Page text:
Ventilation matters

How the University is managing the risks associated with COVID-19 being an airborne virus

As the COVID-19 pandemic evolved, it became apparent that a key method of transmission was via aerosols and air flow.

There are many factors helping to reduce the risk of COVID-19 transmission on campus. They include vaccination, testing and isolation, cleaning, ventilation, personal behaviour, face masks, welfare-first COVID‑19 case management and flexible working arrangements.

Like all airborne pathogens, the principles for minimising transmission through air in our buildings include:

  • Ventilation with fresh outside air reduces the concentration of airborne contaminants
  • Filtration of recirculating air reduces the concentration of airborne virus particles
  • Minimising the transfer of air between spaces reduces opportunities for the virus to spread through a building via the air-conditioning flow patterns

The University of Melbourne has implemented a variety of ventilation and filtration infrastructure controls to protect the University community from indoor airborne transmission of COVID-19, including:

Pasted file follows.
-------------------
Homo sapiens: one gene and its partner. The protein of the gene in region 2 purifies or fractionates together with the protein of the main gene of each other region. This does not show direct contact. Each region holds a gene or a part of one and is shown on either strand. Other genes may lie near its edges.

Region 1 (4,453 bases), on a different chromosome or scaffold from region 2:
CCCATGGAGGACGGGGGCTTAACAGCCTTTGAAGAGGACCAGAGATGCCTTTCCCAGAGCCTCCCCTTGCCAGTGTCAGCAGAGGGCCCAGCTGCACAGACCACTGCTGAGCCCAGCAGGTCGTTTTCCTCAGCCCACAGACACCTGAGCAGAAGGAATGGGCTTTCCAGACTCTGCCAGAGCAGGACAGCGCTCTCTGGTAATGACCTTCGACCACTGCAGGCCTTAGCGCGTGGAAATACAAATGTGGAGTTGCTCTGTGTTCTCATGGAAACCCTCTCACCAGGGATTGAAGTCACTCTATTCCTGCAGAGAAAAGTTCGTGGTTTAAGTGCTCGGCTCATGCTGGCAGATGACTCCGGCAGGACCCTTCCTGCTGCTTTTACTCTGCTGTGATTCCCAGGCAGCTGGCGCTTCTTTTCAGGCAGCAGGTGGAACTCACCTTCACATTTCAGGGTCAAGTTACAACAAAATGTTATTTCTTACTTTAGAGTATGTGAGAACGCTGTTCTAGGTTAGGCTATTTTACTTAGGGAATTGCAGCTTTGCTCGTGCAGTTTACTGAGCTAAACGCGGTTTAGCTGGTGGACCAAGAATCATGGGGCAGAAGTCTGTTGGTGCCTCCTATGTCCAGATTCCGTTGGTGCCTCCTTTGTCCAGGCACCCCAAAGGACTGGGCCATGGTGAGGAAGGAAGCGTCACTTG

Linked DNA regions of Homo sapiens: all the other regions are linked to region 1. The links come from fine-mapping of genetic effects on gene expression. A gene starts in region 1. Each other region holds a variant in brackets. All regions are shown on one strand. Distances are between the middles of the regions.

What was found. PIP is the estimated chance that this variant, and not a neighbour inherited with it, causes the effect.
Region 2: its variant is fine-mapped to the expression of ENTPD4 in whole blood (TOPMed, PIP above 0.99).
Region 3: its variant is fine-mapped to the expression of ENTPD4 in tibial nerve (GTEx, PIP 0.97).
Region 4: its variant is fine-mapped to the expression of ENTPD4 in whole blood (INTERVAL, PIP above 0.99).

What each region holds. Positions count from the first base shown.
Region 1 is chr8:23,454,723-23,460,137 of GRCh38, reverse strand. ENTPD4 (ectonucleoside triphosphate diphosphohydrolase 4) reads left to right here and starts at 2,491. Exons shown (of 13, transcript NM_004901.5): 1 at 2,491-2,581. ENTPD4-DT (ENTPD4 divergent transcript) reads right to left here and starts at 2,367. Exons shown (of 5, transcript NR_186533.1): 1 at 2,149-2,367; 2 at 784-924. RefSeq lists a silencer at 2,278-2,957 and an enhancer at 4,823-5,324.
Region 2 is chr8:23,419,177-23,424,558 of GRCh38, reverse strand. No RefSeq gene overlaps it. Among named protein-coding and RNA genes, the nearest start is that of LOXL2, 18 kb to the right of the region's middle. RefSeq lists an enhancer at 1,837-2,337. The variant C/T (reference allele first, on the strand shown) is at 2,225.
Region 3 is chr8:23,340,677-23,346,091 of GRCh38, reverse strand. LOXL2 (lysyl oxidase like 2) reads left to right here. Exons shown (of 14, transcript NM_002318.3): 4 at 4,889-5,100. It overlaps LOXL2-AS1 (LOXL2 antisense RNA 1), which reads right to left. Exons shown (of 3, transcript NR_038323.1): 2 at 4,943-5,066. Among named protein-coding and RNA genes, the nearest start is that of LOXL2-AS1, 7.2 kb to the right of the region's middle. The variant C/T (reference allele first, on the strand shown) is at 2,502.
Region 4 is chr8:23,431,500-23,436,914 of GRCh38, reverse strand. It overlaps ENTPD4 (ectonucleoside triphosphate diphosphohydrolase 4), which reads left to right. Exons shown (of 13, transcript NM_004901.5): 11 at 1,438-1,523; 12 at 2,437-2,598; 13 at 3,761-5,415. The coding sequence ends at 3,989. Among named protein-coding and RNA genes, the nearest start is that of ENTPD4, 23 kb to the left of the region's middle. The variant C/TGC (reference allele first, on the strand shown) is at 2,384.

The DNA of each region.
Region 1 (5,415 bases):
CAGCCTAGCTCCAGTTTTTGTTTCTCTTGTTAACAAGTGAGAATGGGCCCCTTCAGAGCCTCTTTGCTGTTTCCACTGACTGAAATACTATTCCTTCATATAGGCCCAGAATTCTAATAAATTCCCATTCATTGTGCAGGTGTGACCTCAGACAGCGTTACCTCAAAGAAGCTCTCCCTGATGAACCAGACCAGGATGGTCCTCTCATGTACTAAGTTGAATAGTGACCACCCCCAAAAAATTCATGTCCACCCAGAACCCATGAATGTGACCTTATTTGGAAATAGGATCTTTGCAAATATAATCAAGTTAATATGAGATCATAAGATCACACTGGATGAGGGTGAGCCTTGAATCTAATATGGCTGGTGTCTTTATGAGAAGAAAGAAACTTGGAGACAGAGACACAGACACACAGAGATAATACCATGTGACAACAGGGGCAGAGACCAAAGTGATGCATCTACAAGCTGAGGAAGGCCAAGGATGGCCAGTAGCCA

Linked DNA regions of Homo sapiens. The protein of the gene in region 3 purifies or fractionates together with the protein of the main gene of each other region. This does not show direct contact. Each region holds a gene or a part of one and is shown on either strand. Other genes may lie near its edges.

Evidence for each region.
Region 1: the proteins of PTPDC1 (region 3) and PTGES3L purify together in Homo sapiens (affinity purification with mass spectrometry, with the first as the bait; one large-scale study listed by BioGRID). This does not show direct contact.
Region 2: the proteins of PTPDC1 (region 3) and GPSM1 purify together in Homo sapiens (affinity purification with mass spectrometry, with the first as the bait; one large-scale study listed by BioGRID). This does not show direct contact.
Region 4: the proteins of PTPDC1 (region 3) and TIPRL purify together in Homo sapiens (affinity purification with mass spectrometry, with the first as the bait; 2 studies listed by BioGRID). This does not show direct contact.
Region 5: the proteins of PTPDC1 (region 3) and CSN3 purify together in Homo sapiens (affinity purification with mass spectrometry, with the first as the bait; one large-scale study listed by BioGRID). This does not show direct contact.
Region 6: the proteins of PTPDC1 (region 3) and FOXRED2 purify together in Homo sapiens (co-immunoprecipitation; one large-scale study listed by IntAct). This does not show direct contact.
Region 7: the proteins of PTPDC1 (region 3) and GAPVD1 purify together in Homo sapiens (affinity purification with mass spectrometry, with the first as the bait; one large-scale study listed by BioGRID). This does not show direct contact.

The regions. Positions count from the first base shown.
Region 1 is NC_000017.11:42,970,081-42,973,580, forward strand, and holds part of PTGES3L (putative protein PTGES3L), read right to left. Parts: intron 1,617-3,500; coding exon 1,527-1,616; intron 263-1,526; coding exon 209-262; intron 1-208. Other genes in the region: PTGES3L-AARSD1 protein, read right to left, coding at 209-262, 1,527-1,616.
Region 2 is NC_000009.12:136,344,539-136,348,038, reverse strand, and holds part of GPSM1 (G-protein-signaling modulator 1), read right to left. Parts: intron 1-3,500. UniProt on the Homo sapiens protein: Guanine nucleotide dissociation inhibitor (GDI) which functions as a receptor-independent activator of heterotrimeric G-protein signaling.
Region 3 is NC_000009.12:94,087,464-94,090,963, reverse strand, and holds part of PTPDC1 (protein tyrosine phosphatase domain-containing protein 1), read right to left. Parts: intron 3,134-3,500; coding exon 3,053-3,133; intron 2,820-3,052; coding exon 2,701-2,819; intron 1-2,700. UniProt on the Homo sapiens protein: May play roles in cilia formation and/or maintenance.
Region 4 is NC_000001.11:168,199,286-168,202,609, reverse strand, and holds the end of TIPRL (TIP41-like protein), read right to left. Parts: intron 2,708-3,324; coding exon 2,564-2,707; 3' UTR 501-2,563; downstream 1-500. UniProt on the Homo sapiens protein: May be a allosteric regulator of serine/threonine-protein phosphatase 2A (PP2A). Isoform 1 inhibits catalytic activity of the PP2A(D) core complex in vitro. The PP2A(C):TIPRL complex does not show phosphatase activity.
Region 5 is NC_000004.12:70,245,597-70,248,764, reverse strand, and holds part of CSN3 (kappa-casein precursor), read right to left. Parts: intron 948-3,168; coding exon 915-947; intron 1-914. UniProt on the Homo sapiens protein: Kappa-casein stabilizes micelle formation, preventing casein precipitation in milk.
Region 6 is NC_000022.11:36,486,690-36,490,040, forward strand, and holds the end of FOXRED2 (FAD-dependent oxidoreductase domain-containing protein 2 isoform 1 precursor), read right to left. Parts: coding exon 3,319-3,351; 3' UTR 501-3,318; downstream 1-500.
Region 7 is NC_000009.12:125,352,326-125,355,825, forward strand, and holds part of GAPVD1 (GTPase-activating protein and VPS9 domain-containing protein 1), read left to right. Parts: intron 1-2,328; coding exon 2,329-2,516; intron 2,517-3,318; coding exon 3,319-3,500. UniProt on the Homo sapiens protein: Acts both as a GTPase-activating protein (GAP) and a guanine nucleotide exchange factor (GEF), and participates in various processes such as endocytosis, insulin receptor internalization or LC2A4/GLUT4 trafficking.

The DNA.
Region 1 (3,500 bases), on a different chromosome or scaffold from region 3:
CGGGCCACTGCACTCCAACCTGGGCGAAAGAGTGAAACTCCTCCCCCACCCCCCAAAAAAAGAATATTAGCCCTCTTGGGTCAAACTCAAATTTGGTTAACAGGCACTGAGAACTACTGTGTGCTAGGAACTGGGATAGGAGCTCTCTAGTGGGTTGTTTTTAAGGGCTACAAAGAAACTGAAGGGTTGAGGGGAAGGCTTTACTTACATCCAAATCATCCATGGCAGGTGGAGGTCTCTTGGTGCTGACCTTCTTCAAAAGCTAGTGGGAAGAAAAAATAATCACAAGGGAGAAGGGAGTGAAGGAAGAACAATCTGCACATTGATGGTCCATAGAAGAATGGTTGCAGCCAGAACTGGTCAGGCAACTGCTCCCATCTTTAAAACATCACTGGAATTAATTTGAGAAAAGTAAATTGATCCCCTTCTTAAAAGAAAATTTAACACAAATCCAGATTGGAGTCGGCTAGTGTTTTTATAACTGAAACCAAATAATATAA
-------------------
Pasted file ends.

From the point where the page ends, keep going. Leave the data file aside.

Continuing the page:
• Assessing ventilation systems and control measures – the majority of assessed buildings have either Heating Ventilation and Air Conditioning (HVAC) systems or operable windows capable of ensuring adequate air intake and exchange
  • Increasing ventilation via mechanical or natural means where necessary – where the system is unable to ensure to adequate air intake and exchange, other mitigations, such as portable air purifiers have been deployed
  • Filtration of recirculating air to remove more airborne virus particles
  • Real-time monitoring of carbon dioxide (CO2) levels as a proxy to evaluate airborne virus risk and adequate fresh air supply – monitors have been installed in teaching spaces and some other spaces to actively monitor air quality. These are monitored by a central team who take action as needed, such as adjusting ventilation settings or deploying portable air purifiers.
  • Operating procedures and maintenance cycles updated
  • Directing air flow away from people where possible
  • Changing HVAC filters as part of deep cleaning process following a confirmed COVID-19 case being present in a space

We’re also encouraging students and staff to increase their use of outdoor areas where possible for outdoor classrooms, informal study, walking meetings, meals and other breaks.

At a glance: find out more about ventilation at the University of Melbourne.